Published 12:09 pm Monday, September 18, 2017
By Joe Rogers
As of Tuesday, I will be a semi-bachelor.
Semi, because Kayne and I will still be thoroughly married. It’s just that she will not be in residence, having taken advantage of a temporary work posting in Hong Kong.
Email newsletter signup
Some guys might look at this as an opportunity to capitalize on the resulting freedom. Binge-watch baseball and football. Play pool till 3 in the morning. Take off with friends on a guy trip.
Actually, I am going to do that next weekend.
But over all, I see the situation more as a challenge. Thing is, I never was very good at bacheloring. I function better as half a couple, since alone I lack certain life skills.
Some are not that crucial. For instance: Seventeen years in this house, and I still don’t remember when to put out paper recycling, and when to put out cans and glass.
Others are: I’m not real clear on precisely how our bills get paid, including utilities and the mortgage.
Chief among my failings, though, is what might be described as meal planning and execution.
I touched on this in a column about grilling. But the fact is, my incompetence also extends to inside the house.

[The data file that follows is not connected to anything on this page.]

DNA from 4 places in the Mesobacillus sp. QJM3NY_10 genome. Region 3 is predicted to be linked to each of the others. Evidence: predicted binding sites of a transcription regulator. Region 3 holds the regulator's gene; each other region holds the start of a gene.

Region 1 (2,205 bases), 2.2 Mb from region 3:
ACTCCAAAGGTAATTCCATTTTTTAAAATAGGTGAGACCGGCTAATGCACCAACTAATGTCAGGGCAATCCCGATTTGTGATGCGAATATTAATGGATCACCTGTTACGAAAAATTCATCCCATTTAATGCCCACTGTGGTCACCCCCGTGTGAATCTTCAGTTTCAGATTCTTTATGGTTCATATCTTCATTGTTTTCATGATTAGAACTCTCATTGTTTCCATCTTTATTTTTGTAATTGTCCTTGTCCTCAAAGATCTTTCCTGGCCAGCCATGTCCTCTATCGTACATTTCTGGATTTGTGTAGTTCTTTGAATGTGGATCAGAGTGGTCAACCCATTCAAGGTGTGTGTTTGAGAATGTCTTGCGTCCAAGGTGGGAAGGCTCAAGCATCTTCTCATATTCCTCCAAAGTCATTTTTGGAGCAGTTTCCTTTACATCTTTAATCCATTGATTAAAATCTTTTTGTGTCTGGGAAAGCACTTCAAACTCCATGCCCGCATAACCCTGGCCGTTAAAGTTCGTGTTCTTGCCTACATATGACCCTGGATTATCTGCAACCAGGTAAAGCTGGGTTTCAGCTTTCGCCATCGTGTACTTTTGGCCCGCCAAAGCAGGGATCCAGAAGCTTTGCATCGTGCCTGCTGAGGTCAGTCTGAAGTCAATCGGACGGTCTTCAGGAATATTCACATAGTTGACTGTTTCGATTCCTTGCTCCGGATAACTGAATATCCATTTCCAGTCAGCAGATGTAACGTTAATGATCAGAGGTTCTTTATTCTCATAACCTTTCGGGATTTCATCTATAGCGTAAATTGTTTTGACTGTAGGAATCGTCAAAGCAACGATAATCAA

True, I have become a fairly regular presence in the kitchen over the course of our marriage. But I’m generally in a supporting role: chopping onions and bell peppers, grating cheese, ascertaining when the pasta is al dente.
Even then I’m always supervised by Kayne, who is the kind of person who can pull random leftover ingredients from the refrigerator and – voila! – turn them into a flavorful soup or tasty stir fry.
On those occasions when I take the lead on a dish, she provides helpful guidance like “that hamburger meat isn’t done.” It can be hard for a colorblind guy to know.
Left to my own devices, canned goods figure prominently. Campbell’s soup. Dinty Moore beef stew. One concoction I used to be unduly proud of involved mixing a can of English peas and little onions with corn. That pretty much covered my vegetable efforts.
Cold cut sandwiches are of course a staple, and I still eat more peanut butter than the average 8-year-old. Frozen meals of one type or another helped when I made an effort at eating a balanced diet.
When I wasn’t making the effort, I’d have half a package of Oreos for supper.
And the rest for breakfast.
Eggs I can scramble or fry, but not boil. Spices beyond black pepper don’t much factor in: I feel reasonably certain the anise, marjoram and saffron in the pantry aren’t going to be in heavy rotation.
Two dishes I do have a pretty good mastery of are chili, and red beans and sausage. And the recipes produce both in such abundance that, as a solo eater, I could probably get by on either for a week.
The thing is, they either require or benefit from rice, another one of the staples Kayne has always taken care of and I haven’t mastered. Thank goodness she’s left me written instructions for that.
If only she could also leave instructions on how not to miss her.
Joe Rogers worked for The Clarion-Ledger, The Tennessean and The New York Times. He can be reached at firstname.lastname@example.org or on Twitter @jrogink.